Benton County, Arkansas Genealogy Trails

BENTON, Senator Thomas Hart

BERRY, Governor James Henderson


CRANDALL, Harrison

DINSMORE, Hugh Anderson 

ELLIS, Clyde Taylor

FLOYD, John Charles 

GREENWOOD, Alfred Burton


IVY, William Talbot

MC GILL, Leonidas H.

PEEL, Samuel West


SENATOR THOMAS HART BENTON nicknamed "Old Bullion" (March 14, 1782-April 10, 1858), was a Senator from Missouri and a staunch advocate of westward expansion of the United States.  He served in the Senate from 1821 to 1851, becoming the first member of that body to serve five terms.  Benton was an architect and champion of westward expansion, a cause that became known as Manifest Destiny.
Benton was born in Harts Mill, North Carolina, near the present-day town of Hillsborough.  His father, a wealthy lawyer and landowner, died in 1790.  Benton also studied law at the University of North Carolina, but in 1799 left school to manage the family estate.
Attracted by the opportunities in the West, the young Benton moved the family to a 40,000 acre holding near Nashville, Tennessee.  Here he established a plantation with accompanying schools, churches, and mills.  His experience as a pioneer instilled a devotion to Jeffersonian democracy which continued through his political career.
He continued his legal education and was admitted to the Tennessee bar in 1805, and in 1809 served a term as state senator.  He attracted the attention of Tennessee's "first citizen" Andrew Jackson, under whose tutelage he remained during the Tennessee years.
After the war, in 1815, Benton moved his estate to the newly-opened Missouri Territory.  As a tennessean, he was under Jackson's shadow; in Missouri, he could be a big fish in the as yet small pond.  He settled in St. Louis, where he practiced law and edited the Missouri Enquirer, the second major newspaper west of the Mississippi River.  The Missouri compromise of 1820 made the territory into a state, and Benton was elected as one of its first senators.
He published his autobiography, Thirty Year's View, in 1854, and died in Washington, D. C. two years later.  His descendants have continued to be prominent in Missouri life; his great-nephew, also Thomas Hart Benton, was a 20th-century painter.
Benton's name is memorialized in place names across the country, including Benton Counties in ARKANSAS, Indiana, Iowa, Minnesota, Oregon and Washington.  The United States Navy ship, USS BENTON, was named in his honor.  A statue of Thomas Hart Benton is one of the two for Missourians in the United States Capitol. 

Source:  Wikipedia, the free encyclopedia.

T. J. CARNELL was born in Benton County, Arkansas, June 4, 1872, and is consequently 25 years of age.  He came with his parents to this county in 1889.  He attended the district schools in Arkansas, and the public school at Pineville after they came to this county where he acquired a fair business education.  On January 16, 1895 he and Miss Florence M. Clemons were united in marriage.  Their union has been blessed with one child, Hazle B., now aged two years.  Mr. Carnell was reared on a farm which occupation he followed until a couple of years ago, since which time he has been running a saw mill. Being a man of energy and industry he is making a success of his business, and is manufacturing and selling a large amount of lumber.  Politically he is a Democrat, having been brought up in that faith, but his adherence to the party would never induce him to forget a personal favor or one who had befriended him.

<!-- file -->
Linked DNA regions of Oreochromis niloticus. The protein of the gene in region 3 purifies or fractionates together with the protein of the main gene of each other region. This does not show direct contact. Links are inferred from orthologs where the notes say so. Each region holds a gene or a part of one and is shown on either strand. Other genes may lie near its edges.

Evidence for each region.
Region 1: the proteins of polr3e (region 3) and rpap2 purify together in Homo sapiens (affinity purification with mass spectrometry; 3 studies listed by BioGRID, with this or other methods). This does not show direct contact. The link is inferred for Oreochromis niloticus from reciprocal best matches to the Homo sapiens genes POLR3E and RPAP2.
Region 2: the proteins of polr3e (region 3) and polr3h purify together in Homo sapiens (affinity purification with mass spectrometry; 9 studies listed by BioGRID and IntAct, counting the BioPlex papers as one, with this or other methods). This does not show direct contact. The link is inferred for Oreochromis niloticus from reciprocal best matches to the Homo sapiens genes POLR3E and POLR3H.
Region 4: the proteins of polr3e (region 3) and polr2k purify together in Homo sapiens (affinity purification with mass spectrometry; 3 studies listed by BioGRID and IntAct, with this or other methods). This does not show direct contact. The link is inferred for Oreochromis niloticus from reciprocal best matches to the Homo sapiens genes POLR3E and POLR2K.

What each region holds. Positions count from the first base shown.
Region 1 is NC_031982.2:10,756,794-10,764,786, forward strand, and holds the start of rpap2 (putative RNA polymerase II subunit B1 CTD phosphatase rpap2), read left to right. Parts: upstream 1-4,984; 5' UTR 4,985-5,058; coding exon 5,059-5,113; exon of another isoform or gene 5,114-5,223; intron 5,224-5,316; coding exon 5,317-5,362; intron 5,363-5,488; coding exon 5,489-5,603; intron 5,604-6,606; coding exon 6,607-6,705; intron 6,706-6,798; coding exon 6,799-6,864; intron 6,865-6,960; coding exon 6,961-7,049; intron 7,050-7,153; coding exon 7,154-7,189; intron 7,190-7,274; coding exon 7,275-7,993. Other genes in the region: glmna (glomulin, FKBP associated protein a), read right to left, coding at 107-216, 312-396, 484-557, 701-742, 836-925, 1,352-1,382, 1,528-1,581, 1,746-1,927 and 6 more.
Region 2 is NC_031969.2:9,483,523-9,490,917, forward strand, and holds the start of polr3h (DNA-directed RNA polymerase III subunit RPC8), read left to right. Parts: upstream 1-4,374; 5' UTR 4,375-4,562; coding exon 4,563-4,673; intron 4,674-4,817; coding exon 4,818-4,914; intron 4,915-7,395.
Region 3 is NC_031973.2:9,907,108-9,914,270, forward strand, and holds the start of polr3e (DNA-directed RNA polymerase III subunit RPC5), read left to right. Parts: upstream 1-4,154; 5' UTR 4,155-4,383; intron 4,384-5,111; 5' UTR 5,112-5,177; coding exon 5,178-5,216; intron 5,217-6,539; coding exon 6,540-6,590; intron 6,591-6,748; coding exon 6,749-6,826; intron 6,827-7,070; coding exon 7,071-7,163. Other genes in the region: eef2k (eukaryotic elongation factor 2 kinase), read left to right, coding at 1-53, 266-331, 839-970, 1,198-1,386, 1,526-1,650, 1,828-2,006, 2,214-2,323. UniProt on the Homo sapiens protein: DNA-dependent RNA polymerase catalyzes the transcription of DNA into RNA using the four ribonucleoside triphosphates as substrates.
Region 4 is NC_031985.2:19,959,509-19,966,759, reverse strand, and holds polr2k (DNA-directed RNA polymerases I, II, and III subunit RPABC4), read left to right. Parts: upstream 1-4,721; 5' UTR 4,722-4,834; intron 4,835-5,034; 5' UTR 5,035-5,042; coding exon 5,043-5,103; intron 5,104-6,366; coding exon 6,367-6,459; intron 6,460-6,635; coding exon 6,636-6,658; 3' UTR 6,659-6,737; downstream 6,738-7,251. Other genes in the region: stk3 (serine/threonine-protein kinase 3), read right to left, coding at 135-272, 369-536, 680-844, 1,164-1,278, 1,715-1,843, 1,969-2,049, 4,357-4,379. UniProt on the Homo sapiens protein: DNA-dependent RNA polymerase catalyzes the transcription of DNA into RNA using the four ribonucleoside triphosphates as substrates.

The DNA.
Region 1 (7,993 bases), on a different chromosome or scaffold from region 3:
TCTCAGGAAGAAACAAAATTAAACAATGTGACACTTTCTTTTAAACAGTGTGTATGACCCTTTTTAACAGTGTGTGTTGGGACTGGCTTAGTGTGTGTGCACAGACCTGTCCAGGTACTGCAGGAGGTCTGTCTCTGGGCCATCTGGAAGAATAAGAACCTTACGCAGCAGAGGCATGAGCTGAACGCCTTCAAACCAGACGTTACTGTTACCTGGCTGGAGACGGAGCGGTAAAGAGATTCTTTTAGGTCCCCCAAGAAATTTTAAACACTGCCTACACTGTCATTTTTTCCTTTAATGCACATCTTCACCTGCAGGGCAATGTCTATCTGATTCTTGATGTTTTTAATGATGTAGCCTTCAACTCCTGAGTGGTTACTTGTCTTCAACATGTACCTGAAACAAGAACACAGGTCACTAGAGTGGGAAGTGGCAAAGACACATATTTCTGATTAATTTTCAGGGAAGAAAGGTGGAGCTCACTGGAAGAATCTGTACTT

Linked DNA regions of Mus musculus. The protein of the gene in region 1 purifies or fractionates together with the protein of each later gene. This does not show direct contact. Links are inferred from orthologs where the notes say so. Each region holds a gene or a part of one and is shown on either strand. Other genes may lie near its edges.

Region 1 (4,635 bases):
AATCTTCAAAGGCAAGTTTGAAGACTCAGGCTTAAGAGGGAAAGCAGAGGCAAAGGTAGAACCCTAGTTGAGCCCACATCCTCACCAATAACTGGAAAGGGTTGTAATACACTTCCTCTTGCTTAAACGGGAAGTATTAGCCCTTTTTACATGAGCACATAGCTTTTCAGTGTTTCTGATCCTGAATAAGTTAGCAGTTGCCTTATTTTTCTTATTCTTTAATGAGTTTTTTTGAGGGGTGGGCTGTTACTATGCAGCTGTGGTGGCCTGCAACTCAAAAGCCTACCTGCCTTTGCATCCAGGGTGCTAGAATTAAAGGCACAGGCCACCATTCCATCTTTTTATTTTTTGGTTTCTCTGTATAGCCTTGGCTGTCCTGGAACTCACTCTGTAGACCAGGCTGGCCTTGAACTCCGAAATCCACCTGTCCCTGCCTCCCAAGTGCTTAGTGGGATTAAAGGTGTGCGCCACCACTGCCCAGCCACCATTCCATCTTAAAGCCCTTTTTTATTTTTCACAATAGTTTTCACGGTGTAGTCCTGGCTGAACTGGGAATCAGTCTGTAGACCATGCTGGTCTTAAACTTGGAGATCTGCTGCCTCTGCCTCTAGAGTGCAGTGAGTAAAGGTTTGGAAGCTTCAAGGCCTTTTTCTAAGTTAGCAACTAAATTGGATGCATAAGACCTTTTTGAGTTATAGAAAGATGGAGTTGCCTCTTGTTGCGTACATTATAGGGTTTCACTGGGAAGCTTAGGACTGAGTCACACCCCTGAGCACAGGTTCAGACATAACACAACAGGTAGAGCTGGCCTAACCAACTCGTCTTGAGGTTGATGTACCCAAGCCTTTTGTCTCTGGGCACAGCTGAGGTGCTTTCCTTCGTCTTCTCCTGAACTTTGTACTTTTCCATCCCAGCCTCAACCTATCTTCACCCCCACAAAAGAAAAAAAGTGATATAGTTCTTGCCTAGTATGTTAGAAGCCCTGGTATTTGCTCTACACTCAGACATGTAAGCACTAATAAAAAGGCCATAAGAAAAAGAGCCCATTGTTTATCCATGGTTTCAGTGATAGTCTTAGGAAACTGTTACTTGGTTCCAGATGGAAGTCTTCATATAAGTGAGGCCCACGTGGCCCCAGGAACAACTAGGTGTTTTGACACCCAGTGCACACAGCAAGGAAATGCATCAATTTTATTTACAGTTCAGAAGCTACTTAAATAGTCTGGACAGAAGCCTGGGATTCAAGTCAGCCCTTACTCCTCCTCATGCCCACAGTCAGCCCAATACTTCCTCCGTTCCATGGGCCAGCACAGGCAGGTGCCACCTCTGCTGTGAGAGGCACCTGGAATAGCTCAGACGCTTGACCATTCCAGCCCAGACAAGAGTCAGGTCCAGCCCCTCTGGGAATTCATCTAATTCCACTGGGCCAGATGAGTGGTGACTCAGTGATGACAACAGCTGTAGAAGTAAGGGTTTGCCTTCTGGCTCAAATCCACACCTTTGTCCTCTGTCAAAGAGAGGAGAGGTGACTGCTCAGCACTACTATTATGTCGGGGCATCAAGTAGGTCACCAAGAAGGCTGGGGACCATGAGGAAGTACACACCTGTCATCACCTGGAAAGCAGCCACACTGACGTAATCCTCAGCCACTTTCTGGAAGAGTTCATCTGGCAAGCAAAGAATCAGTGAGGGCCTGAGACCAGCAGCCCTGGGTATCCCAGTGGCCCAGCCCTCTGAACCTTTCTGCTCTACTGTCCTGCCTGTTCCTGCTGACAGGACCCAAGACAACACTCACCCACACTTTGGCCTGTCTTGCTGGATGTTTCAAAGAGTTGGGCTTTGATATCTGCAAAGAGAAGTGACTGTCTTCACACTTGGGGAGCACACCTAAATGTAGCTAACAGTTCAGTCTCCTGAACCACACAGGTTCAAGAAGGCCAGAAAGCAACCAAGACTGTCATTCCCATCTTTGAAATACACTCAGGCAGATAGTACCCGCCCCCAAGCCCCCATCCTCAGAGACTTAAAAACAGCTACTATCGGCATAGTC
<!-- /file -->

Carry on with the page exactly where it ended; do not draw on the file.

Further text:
(Source:  History of McDonald County, Missouri, by Judge J. A. Sturges, 1897; transcribed by Linda Rodriguez.)

HARRISON CRANDALL , b. 1835 Watson, Lewis Co, NY, a civil war veteran from Wisconsin and Minnesota, and wife Adeline, called Addie, b. Feb 1842, moved to Arkansas after the Civil war. They lived in Siloam Springs and are buried in Oak Hill Cemetery. They had a son Stanley Crandall, (b 1862-d. 1916 Siloam Springs), who was "considered one of the best printers in the state" when he purchased the Siloam Springs Republican newspaper in 1901. Stanley Crandall was married to Emma Harper (d. 1900-unmarked grave plot 30-5 in Oak Hill Cemetery). They had a son Cement C. Crandall (b. 1890 in Ark; d. May 21, 1969 in Ark; buried in Rose Lawn Cemetery-Fort Smith), who was also in the news business, working for the Northwest Arkansas Times in Fayetteville Arkansas. Clement was married to Veth/Veta Spradling in 1911 (d. Feb 28, 1980-buried in Roselawn Park Cemetery in Ft. Smith).  There are many mentions of the Crandall family in the area newspapers of the time, in particular the Harrison Times.  --Contributed by Gloria Lange.  Note:  There is more on the ancestry of Harrison Crandall on the Jefferson County, Wisconsin Genealogy Trails